Darjeeling Tukdah TGFOP Tea

4 stars, based on 5 reviews

This tea is bright, lively and full of flavor. Lovely muscatel character with a hint of nuttiness. An excellent first flush Darjeeling from the Tukdah Estate.

Luxury Ingredients: Black tea

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  • Country of Origin: India
    Region: Darjeeling
    Shipping Port: Kolkata
    Grade: TGFOP Tippy Golden Flowery Orange Pekoe
    Altitude: 4000' 7000' ft. above sea level
    Manufacture Type: Orthodox
    Cup Characteristics: Bright, lively and full of flavor. Has a lovely muscatel character with a hint of nuttiness, an excellent 1st flush Darjeeling
    Infusion: Golden yellow
    Ingredients: Luxury black tea

    Tukdah estate, nestled high in the hills below the soaring majesty of the Himalayas is one of the shimmering jewels in the Darjeeling crown. The 557-hectare estate clings to the steep banks of the Teesta river valley downstream from Sikkim. It goes without saying that this corner of the globe is home to some of the most beautiful and arduous terrain on planet Earth. Even by Himalayan standards, the Teesta valley receives incredible amounts of rainfall. This comes in the form of great monsoons that wash across the landscape like a vast barrel being emptied from heaven. Accompanying the rain are great bolts of lightning that shake the hillsides like a passing elephant herd. Interestingly, the actual name Darjeeling means place of lightning. In Hindu mythology, legend has it that a thunderbolt thrown by Lord Indra, king of heaven, struck the ground in the surrounding woods. Tibetan monks subsequently began referring to the place as Dorje-Ling Dorje meaning thunderbolt and Ling meaning, Place.

    The monsoon rains appear during the first flush, a period of peak seasonal quality. The rain ensures that estate's soil remains sufficiently wet for cultivating tea while the steep hillsides ensure that all rootstock is kept perfectly drained. Temperatures are cool - much cooler than in the neighboring growing region of Assam resulting in a markedly lighter cup overall when the product of the two are compared. Currently, 228 of Tukdah's 557 hectares are under tea, a remarkable number when one considers the steep, mountainous conditions. The estate employs over 780 people and produces 220 Metric tons of finished tea per annum. All 220 of these are superb, and so they should be as the estate is run and operated by a well cared for workforce. The management of Tukdah provides all workers with free housing, schooling, hospital care and places of worship. (Production and operational excellence has earned the estate HACCP certification certified by SGS India.)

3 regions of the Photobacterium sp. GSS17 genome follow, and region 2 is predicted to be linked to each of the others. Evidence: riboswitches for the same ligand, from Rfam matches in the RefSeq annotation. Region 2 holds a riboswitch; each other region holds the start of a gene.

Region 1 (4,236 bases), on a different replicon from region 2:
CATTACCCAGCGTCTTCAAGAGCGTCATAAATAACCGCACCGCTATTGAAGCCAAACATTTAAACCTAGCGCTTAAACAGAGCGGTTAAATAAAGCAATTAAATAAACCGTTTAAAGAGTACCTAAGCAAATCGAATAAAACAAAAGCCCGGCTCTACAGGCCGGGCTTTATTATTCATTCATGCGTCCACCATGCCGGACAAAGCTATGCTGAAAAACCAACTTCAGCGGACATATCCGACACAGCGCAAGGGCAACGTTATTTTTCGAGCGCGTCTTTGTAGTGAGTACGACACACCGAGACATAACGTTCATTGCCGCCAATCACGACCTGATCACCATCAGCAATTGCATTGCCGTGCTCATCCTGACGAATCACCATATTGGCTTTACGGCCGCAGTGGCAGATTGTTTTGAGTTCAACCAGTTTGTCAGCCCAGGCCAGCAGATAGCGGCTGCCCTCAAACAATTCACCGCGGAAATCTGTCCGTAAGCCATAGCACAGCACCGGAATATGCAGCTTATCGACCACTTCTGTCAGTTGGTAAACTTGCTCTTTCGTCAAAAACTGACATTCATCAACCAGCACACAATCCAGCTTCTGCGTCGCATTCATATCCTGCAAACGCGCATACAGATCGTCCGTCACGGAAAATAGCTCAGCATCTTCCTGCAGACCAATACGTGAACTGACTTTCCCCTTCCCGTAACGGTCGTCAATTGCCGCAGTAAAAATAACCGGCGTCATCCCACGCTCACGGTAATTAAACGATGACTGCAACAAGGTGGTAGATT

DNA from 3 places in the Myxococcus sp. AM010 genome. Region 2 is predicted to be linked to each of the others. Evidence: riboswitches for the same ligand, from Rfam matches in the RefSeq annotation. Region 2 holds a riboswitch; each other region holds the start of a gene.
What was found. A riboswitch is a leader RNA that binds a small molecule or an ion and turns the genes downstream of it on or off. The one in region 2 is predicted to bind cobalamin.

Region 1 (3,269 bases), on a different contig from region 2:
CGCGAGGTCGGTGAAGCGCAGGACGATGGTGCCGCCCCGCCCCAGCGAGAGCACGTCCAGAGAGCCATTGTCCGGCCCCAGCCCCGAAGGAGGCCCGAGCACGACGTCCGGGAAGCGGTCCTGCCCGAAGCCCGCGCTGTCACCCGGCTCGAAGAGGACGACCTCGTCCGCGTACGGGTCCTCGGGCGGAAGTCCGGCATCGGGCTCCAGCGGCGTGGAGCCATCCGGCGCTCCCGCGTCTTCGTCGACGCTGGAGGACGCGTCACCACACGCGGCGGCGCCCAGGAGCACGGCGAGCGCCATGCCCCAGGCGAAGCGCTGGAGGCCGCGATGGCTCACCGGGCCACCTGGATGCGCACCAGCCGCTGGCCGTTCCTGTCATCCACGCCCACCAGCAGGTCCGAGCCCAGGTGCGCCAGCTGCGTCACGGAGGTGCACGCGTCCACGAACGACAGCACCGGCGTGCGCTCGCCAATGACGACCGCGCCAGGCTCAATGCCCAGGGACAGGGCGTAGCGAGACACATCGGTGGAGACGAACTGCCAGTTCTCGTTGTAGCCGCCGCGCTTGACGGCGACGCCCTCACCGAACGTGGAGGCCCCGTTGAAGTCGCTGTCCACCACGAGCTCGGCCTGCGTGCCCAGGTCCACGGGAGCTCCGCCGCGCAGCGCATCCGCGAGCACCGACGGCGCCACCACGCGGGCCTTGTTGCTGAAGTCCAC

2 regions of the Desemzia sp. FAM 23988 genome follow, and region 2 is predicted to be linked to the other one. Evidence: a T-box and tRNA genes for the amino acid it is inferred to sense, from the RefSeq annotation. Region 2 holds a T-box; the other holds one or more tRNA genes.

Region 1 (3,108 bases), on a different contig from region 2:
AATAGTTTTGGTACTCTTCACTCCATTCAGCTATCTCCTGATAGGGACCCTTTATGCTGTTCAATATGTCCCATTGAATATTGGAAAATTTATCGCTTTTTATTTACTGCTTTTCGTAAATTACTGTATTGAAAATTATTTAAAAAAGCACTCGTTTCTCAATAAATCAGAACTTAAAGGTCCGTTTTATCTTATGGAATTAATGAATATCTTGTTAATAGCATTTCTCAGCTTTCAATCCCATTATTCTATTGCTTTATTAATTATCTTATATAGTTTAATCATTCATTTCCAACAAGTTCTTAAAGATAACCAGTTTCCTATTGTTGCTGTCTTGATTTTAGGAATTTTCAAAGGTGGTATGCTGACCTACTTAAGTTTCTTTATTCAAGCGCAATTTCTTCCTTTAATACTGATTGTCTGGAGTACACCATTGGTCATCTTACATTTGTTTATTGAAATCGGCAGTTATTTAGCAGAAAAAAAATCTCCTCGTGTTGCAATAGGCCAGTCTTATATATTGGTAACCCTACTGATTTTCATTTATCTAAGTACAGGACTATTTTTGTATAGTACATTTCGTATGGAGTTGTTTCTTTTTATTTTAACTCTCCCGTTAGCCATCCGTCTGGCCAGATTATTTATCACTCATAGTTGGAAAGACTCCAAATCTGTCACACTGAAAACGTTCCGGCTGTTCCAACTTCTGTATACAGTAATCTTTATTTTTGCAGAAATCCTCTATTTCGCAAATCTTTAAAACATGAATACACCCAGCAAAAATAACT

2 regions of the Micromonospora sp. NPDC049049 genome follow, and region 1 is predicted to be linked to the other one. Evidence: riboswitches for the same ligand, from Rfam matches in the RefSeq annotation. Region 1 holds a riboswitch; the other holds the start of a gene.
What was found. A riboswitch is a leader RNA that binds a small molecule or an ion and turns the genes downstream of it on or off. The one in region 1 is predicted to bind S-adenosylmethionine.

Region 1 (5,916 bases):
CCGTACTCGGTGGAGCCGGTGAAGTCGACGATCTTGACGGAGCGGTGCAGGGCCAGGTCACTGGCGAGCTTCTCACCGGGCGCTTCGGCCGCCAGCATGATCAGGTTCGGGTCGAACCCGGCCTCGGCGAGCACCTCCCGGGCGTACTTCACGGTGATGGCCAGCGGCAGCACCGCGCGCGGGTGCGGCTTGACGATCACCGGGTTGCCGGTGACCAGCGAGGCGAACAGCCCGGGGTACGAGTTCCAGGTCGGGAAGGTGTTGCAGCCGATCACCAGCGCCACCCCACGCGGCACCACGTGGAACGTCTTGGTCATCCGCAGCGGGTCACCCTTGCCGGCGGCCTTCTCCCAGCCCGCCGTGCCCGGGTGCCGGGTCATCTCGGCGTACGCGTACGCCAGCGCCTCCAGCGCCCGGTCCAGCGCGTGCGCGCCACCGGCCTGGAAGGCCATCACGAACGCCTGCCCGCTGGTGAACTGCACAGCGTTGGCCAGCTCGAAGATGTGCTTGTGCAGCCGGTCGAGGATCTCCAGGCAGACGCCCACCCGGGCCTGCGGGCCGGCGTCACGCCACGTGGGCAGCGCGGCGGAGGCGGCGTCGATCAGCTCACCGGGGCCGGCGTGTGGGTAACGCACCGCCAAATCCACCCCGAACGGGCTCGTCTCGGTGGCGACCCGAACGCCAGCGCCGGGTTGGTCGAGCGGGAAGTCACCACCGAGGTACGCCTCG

The tea as mentioned, every drop of it is superb. For the full effect, begin with a pure white cup in order to fully appreciate the light, bright, golden liquor. Next, inhale the aromas and take note as your mind attempts to decipher wisps of sandalwood, the sweetish smell of damp forest canopy and plum. On the tongue, the unmistakable muscatel character for which Darjeelings are praised washes over your taste buds and fills the mouth with a lingering nutty finish. A cup fit for the god of heaven himself!

  • Hot tea brewing method: Bring freshly drawn cold water to a rolling boil. Place 1 teaspoon of tea for each cup into the teapot. Pour the boiling water into the teapot. Cover and let steep for 3-7 minutes according to taste (the longer the steeping time the stronger the tea). It is recommended to consume this tea 'straight-up' even though you may add milk and sugar if that is your preference.

    Iced tea brewing method (To make 1 liter/quart): Place 6 teaspoons of tea into a teapot or heat resistant pitcher. Pour 1 1/4 cups of freshly boiled water over the tea, steep for 5 minutes. Quarter fill a serving pitcher with cold water. Pour the tea into your serving pitcher straining the leaves. Add ice and top-up the pitcher with cold water. Garnish and sweeten to taste. [A rule of thumb when preparing fresh brewed iced tea is to double the strength of hot tea since it will be poured over ice and diluted with cold water]. Please note that this tea may tend to go cloudy or 'milky' when poured over ice - a perfectly normal characteristic of some high quality black teas and nothing to worry about!

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